- East Pakistan to Bangladesh(1971): After a bloody conflict, East Pakistan separated from West Pakistan to become the new nation of Bangladesh. This symbolized the political, linguistic, and cultural divide between the two areas and signaled the conclusion of the Bangladesh Liberation War.
What are the benefits of changing the name to Bharat?
- Cultural and Historical Relevance: In India, “Bharat” holds great cultural and historical importance. The word has been in use for millennia in several Indian languages, and supporters of the name change contend that it more accurately captures the history and legacy of the country. One could interpret this shift as an attempt to reestablish ties to pre-colonial history and culture.
- Promotion of Indigenous Identity: Proponents of the term “Bharat” contend that it can serve to bolster pride in Indian languages, customs, and culture by emphasizing an indigenous identity. It might represent a move away from colonial legacies and toward more genuinely Indian origins.
- Unity and Nationalism: Advocates claim that the term “Bharat” can strengthen the sense of nationalism and unity among India’s diverse population. It might strengthen the notion of “One Nation” and foster a sense of national identity.
- Linguistic Unity: The term “Bharat” is comprehensible and accessible to a large majority of people because it is uniform across numerous Indian languages. There may be symbolic significance to this linguistic homogeneity.
- International Recognition: “Bharat” has the potential to become the main term used to refer to India worldwide if it is formally recognized and used regularly. This would highlight the historical and cultural relevance of India on the global scene.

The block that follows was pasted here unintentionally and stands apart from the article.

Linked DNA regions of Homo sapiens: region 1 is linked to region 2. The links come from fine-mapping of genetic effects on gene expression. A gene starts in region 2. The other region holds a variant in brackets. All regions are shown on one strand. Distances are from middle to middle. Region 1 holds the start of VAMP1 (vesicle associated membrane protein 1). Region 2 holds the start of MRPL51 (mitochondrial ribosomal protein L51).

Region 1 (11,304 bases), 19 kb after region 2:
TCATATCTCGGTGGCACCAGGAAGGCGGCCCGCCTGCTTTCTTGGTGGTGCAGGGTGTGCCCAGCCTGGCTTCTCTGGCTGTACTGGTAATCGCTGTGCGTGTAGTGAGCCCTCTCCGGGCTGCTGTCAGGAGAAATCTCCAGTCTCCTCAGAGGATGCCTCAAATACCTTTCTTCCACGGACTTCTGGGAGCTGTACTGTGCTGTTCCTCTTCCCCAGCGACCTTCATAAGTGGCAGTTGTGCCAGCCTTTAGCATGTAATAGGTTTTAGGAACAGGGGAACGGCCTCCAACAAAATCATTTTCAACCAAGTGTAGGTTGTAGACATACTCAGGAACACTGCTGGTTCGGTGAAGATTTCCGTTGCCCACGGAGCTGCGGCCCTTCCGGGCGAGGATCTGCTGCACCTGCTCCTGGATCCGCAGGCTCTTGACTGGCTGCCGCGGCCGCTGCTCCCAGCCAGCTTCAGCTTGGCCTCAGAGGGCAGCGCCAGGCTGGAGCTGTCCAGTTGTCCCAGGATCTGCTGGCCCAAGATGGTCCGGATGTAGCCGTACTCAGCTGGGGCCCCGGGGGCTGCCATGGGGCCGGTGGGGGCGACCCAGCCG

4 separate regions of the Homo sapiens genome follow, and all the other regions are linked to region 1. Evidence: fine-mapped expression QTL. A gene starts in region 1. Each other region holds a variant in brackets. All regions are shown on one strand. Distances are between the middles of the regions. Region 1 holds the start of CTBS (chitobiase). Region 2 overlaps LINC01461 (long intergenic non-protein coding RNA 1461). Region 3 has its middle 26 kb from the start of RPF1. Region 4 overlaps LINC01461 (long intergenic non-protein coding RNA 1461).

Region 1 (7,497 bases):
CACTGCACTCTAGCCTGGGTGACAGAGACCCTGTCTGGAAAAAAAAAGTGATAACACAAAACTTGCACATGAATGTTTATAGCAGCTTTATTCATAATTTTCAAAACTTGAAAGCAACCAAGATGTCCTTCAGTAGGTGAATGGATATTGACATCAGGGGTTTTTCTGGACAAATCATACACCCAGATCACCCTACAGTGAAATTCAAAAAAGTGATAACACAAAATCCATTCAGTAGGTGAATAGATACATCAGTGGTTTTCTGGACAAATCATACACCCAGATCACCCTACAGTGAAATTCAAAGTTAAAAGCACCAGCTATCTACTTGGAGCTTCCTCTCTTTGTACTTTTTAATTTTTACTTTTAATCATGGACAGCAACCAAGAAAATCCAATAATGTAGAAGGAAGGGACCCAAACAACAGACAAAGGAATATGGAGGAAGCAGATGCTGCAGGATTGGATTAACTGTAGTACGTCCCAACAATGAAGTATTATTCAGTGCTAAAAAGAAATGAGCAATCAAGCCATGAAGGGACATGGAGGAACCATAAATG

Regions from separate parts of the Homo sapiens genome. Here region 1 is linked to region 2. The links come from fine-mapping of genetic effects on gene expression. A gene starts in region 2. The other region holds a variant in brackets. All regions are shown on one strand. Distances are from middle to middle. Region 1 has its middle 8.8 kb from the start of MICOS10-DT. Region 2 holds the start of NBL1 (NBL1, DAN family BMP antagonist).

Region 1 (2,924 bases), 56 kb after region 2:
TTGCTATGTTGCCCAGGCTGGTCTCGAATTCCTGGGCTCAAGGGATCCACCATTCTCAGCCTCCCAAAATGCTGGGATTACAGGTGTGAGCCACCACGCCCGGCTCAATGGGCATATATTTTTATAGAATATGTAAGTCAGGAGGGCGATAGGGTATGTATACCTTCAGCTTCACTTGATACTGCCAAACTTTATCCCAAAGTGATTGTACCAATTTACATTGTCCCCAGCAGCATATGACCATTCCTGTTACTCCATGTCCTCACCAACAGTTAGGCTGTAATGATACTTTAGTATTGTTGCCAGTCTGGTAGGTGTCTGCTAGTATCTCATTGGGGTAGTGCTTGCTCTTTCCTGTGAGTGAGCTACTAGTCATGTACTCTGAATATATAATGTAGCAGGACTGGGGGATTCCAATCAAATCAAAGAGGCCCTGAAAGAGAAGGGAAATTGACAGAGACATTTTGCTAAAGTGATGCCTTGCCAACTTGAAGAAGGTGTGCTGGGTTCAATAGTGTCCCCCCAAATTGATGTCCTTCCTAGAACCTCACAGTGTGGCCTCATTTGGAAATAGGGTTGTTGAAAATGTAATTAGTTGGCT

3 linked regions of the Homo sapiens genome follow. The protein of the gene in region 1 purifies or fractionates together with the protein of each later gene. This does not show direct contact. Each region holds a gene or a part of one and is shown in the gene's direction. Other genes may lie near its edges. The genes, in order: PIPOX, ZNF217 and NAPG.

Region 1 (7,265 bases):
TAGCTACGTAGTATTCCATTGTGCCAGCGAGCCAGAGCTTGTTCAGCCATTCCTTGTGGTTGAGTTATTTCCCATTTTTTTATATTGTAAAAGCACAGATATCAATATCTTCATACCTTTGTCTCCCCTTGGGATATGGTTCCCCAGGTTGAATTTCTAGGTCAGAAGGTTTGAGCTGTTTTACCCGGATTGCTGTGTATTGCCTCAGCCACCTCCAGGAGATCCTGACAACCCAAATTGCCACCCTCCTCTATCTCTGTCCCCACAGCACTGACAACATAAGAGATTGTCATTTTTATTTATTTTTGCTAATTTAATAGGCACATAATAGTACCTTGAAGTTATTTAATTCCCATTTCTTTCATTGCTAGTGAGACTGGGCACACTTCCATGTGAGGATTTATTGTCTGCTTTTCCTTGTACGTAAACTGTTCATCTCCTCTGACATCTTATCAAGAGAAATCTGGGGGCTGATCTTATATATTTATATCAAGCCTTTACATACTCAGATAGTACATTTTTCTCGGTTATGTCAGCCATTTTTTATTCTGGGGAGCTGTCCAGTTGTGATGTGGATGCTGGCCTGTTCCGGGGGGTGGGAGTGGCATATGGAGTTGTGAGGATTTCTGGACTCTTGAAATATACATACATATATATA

What are the potential drawbacks of the change?
- Transition: Changing a nation’s name is an expensive and time-consuming procedure. It entails making changes to legislation, official documents, and international agreements. Confusion during the changeover time may also result from it.
- Different Preferences: The linguistic, cultural, and regional preferences of India’s vastly diverse population are different. There may be disagreements among the populace on the name change, which could spark arguments and rifts.
- Economic Repercussions: Renaming organizations, government publications, and money could have an impact on the economy. These expenses can take funds away from other urgent problems.
- Political Controversy: With opposing views from various parties and organizations, the name change may turn into a contentious political issue. Political turmoil and disagreements may result from this.
- worldwide Identity: Throughout the years, India has solidified its identity as “India” on a worldwide scale. In order to make sure that international institutions, organizations, and nations recognize and adjust to the new name, changing the name to “Bharat” might involve a significant amount of work.
To sum up, renaming a nation is a difficult choice that can have advantages in terms of cultural and historical significance, but it can also present difficulties due to transition, a range of personal preferences, and possible political and economic repercussions. A choice of this nature would need to be made after much thought and broad agreement.